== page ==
Andrew Ladd completed another season as the Winnipeg Jets leading scorer. Although he has shown himself to be a key player on the team, he has his detractors. He tends to take bad offensive zone penalties, but that can be worked on because his ability to forecheck, backcheck, kill penalties, and score are all valuable assets to the Jets. Ladd is also the team captain and has shown himself to be good in that job.
There were many fans who pointed out that Ladd looked hurt and seemed to be lagging most of the second half of the season. At the end of the first round Paul Maurice revealed that Ladd had been playing with a hernia since January. This is an injury that usually means surgery right away, not playing with the injury for over two months. This is where the Jets lack of forward depth really hurt them; instead of Ladd being able to get fully healthy for the playoffs he had to play injured because there was no one to take his role.
As mentioned earlier, Ladd led the Jets in scoring. He was third on the team in points/60 for all 5 on 5 minutes with 1.9. That means that for every 60 minutes he played, he put up almost two points. His CorsiRel was 3.2%, meaning the Jets did better possession wise with him on the ice than off it. His penalty differential is second worst on the team next to Dustin Byfuglien. This is a problem because Ladd is a key player for the Jets. He has to be able to continue to play the game that makes him an effective player, while cutting back on the penalties he takes.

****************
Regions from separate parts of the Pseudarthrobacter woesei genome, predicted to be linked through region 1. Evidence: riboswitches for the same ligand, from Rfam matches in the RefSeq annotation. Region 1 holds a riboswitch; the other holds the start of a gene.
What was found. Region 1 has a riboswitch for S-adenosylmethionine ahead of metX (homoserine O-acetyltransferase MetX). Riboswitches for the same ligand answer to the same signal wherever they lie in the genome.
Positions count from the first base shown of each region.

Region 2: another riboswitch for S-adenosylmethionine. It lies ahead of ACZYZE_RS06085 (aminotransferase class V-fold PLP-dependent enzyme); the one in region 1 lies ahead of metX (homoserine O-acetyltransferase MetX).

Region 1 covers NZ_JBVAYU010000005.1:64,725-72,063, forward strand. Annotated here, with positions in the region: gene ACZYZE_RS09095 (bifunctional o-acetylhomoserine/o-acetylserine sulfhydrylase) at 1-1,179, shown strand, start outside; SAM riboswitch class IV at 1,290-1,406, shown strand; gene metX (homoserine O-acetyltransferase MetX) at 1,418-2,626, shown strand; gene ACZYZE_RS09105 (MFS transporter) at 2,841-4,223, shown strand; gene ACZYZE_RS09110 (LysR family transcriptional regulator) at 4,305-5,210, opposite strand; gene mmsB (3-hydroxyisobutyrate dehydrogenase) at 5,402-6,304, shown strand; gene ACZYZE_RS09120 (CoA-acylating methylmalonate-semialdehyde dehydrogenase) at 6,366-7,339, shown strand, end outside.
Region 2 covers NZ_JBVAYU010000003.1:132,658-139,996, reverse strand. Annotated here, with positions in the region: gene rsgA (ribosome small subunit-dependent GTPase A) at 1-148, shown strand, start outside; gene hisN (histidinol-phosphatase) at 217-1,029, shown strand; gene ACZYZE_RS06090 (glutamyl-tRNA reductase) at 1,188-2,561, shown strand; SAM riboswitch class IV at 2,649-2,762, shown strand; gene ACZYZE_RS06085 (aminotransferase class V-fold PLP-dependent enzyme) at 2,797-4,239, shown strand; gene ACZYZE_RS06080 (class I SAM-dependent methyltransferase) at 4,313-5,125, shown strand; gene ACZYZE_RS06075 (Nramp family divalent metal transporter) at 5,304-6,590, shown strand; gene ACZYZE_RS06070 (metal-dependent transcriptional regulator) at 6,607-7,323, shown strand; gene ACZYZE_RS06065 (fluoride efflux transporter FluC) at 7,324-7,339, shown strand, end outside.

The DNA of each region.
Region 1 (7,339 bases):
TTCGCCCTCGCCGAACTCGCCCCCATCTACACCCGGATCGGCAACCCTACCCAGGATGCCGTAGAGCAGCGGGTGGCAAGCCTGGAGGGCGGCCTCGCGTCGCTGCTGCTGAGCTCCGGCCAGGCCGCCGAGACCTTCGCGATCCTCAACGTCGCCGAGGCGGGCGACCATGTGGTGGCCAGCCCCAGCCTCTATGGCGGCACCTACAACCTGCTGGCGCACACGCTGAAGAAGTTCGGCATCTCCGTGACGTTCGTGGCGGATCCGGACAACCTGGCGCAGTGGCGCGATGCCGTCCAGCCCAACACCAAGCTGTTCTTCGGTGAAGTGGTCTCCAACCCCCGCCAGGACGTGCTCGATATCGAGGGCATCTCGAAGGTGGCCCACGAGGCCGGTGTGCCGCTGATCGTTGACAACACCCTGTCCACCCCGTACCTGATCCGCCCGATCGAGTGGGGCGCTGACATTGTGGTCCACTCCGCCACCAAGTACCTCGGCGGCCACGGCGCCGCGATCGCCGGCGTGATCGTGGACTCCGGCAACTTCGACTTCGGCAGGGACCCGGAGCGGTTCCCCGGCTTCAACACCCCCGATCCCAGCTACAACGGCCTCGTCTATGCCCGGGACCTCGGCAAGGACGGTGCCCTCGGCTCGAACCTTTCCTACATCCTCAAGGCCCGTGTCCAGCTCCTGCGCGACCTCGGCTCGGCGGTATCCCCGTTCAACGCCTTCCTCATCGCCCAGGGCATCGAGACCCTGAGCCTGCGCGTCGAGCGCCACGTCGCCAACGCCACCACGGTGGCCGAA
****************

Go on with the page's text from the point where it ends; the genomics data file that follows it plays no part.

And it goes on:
As the tableau shows, Ladd is a really good player for the Jets. He is easily a first liner both possession wise and scoring wise. While his shots/60 is not that of first liner, he is very clearly still a top six player and a valuable piece of the Jets for the time being. Ladd is the teams first line left wing and with Evander Kane traded, the lack of depth on the left wing has to be a major consideration for the Jets in regards to Ladd. Although the future looks bright, there are no promises about any of the young players developing into the players that it is assumed they will be when they make the NHL. It is key to keep actual NHLers in the lineup.
Ladd has one more year on his contract and is still a good player, BUT forwards peak years are around the players 25 year old season on average. Most good forwards face a steep drop off at age 35. Both these facts need to be considered when talking about Ladd's future with the Jets. It would be smart for the Jets to talk to him this off-season to see where he stands on an extension and plan from there. If he is willing to take a four or five year contract for a reasonable amount, there is no reason not to keep him. If he is looking for more than that, the Jets may have to consider trading the captain for long-term cap management reasons.
Chart from ownthepuck.blogspot.ca, all stats from War on Ice and Puckalytics.